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Upgrading ApacheMySQL and PHP on Windows is a bitch. That’s the lesson I learned last weekend.

I decided to be extra helpful and upgrade the existing installation of these three apps, which powers our corporate CMS. The only reason I proposed this idea (yeah, nobody asked me to do it, I volunteered) is because the previous installation is quite dated. PHP was the worst, it was running 4.1.x.

Apache installation went without a hitch. It was done in a matter of seconds. Next was PHP, so I grabbed a copy of version 4.4.2, extracted the archive to C:\PHP and moved the files in C:\PHP\dlls to C:\PHP. Nothing difficult about that. However, when I restarted the Apache service, it failed. To cut a long story short, this was because php4ts.dll and libmysql.dllfrom a previous installation being in C:\WINDOWS\SYSTEM32. Deleted those two, and wallah! Apache can now be started and phpinfo() shows that I’m now running PHP 4.4.2.

Next came MySQL… the absolute major source of my pain. Well, looking back, I guess it’s mostly a compatibility (incompatibility?) issue of MySQL and PHP (more on this later), rather than solely a MySQL problem. Who would’ve thought that upgrading from 4.1.12 to 4.1.16 could be such a pain in the ass?

To be honest, I’ve used Apache, MySQL and PHP for more than five years. However, this experience is primarily on Linux. And let me just say this, for all the noise that the Windows fanboys are making about how easy it is to install software on Win32, installing the said three apps on Linux is much easier!

OK, to cut the story short, here’s the error that I got when trying to run PhpMyAdmin#1251 - Client does not support authentication protocol requested by server; consider upgrading MySQL client.

I literally went “WTF?!”, it’s not that I don’t understand what the error means, it’s the fact that I’m using binary builds of PHP and MySQL… and that there’s no way in hell I can compile it manually because the server hosting the CMS doesn’t have Visual Studio. Furthermore, the PHP connector DLLs downloads on the MySQL web site are just for PHP5. Yet another stumbling block, because I’m afraid that XOOPS which is what we used for the CMS, might probably be incompatible with PHP5.

Although dazed by all these complications, I proceed to download PHP 5.1.2, after confirming that XOOPS can run on PHP5. Initially, I was quite a happy guy considering that I can see the front page just fine. I proceed to click on the most frequently used module on the CMS, which is our Project Management module. It’s a highly hacked version of WebSlave Project… *bam!* blank page! Arrrgghhh!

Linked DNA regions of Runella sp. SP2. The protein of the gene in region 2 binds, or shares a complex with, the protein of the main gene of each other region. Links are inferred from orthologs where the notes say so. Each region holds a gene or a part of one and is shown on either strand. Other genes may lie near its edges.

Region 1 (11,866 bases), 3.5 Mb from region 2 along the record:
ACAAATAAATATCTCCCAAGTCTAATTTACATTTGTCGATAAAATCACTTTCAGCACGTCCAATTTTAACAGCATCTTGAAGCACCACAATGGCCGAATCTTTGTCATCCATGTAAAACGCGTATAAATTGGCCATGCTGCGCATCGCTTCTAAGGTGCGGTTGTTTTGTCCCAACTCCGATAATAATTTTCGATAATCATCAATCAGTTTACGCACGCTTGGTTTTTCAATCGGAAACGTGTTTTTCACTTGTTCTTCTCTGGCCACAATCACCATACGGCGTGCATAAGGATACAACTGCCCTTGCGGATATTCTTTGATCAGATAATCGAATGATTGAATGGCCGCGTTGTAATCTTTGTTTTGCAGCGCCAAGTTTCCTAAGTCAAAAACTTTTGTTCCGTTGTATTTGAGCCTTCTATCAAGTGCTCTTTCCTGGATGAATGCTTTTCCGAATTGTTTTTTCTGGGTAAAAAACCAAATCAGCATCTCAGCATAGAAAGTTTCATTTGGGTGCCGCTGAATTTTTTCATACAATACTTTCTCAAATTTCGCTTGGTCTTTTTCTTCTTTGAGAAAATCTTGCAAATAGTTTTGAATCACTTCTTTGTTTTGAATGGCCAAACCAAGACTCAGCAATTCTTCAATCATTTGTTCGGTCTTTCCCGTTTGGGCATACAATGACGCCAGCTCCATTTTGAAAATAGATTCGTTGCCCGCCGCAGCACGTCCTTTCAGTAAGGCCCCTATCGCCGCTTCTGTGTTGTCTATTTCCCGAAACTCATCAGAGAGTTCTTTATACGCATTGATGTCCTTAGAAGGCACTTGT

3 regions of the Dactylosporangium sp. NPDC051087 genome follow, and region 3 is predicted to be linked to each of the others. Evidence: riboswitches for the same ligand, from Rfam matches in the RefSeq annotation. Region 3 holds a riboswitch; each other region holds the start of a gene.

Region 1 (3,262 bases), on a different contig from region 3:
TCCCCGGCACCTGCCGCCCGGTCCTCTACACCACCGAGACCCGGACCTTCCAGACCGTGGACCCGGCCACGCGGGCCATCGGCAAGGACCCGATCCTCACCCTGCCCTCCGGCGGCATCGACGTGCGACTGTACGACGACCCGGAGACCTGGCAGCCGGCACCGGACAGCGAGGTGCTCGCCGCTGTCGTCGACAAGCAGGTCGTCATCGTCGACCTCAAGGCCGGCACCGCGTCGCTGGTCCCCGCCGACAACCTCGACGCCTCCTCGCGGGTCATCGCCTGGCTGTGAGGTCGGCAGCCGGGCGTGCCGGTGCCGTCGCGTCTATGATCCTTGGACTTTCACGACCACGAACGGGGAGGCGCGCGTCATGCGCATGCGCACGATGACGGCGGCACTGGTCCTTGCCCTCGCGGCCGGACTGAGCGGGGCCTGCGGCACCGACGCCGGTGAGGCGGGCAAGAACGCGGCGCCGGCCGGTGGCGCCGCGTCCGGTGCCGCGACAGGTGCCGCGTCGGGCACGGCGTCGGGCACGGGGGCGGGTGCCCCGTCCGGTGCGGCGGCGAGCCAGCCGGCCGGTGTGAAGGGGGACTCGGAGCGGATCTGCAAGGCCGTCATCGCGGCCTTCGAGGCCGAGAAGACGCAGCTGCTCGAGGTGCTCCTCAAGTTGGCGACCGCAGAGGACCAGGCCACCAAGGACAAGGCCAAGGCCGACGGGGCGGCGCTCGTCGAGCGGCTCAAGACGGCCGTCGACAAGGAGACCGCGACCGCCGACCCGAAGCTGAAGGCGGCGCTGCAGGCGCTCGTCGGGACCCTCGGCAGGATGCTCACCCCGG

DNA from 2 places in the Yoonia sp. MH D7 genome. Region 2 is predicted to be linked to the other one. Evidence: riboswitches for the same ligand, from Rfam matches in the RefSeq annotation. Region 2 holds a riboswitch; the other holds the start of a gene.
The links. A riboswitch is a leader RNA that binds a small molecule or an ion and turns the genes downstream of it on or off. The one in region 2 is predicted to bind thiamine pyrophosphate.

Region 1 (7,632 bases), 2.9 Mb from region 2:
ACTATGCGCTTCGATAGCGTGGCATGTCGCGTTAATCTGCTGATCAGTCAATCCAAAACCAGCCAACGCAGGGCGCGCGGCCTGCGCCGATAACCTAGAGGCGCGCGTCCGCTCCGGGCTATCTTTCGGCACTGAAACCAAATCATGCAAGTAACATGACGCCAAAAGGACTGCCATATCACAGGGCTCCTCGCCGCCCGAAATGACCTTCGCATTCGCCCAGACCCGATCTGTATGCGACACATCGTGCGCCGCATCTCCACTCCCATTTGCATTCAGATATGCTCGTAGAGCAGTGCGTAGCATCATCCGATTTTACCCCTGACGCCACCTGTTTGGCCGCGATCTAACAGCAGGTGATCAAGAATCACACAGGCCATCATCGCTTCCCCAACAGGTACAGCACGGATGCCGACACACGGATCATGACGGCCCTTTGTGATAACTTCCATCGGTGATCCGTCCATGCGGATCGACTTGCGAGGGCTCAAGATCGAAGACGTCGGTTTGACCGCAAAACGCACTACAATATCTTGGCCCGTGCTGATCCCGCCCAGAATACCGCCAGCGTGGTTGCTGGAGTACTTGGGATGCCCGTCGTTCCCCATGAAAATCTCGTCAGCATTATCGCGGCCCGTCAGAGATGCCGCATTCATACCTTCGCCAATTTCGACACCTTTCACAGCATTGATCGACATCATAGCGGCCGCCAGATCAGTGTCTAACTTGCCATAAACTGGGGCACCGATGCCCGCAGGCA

In the end I did get PHP 4.4.2 and MySQL 4.1.16 to play nice with each other (old connector DLL and all) by adding the following line in the my.ini file’s [mysqld] section:


Hell, that thing doesn’t even look like an INI file directive (which usually come in pairs; eg. variable=value)! This particular post by Mark Rosenthal in the MySQL forums pretty much sums up my frustration with this whole damn exercise.

Painful lessons learned:

  • Never assume upgrading/installing open source software on Windows to be easier or as easy as on Linux.
  • Always make backups of existing data files regardless of how easy you foresee the upgrade/installation to be.
  • Take more than five minutes to google for potential problems.

In my post Common Web Site Structuring Mistakes, I did mention that robots.txt tend to deceive its function of restricting access to certain areas of your web site by search engine crawlers, more commonly known as robots. Instead, the robots.txt file might actually do more revealing rather than restricting. In light of this, is there any other way to get the function of robots.txt without actually revealing too much information? Lucky for you, there is.

Say hello to the robots meta tag… Same functionality as robots.txt, but far less obvious. Here’s how one would look like:

<meta name="robots" content="noindex,nofollow">

As with all meta tags, the above would go in the <head> section of your HTML. What that particular line does is to inform the robot that the particular page which has this meta tag should not be indexed, and the links in this page should not be crawled. This will effectively cause compliant robots to virtually ignore the existance of this page.

Yes, I did mention “compliant robots”… and the last time I checked the robots/crawlers from major search engines such as Google, Yahoo!, MSN, Altavista, etc. do support the robots meta tag as well as robots.txt. Heck some of the more “evil” robots don’t even follow the robots.txt rules, these robots are often used as email address harvesters by spammers.

Another item you might want to consider adding to your robots meta tag is noarchivecontent. This tells compliant search engines not to cache the contents of the page. Thus if your page appears on, let’s say Google’s search results, pages with the noarchive directive won’t have a Cached link under it.

So in summary:

<meta name="robots" content="noindex">
This tells the robot not to index the page.

<meta name="robots" content="nofollow">
This tells the robot not to follow links on the page.

<meta name="robots" content="noarchive">
This tells the robot not to archive the page.

<meta name="robots" content="noindex,nofollow,noarchive">
Multiple directives are possible and the options should be separated by commas.

A final caveat: Just as not all robots obey the rules of robots.txt, the same thing applies to using the robots meta tag. There’s no 100% sure way to exclude your pages from being found, other than not to publish them at all, of course.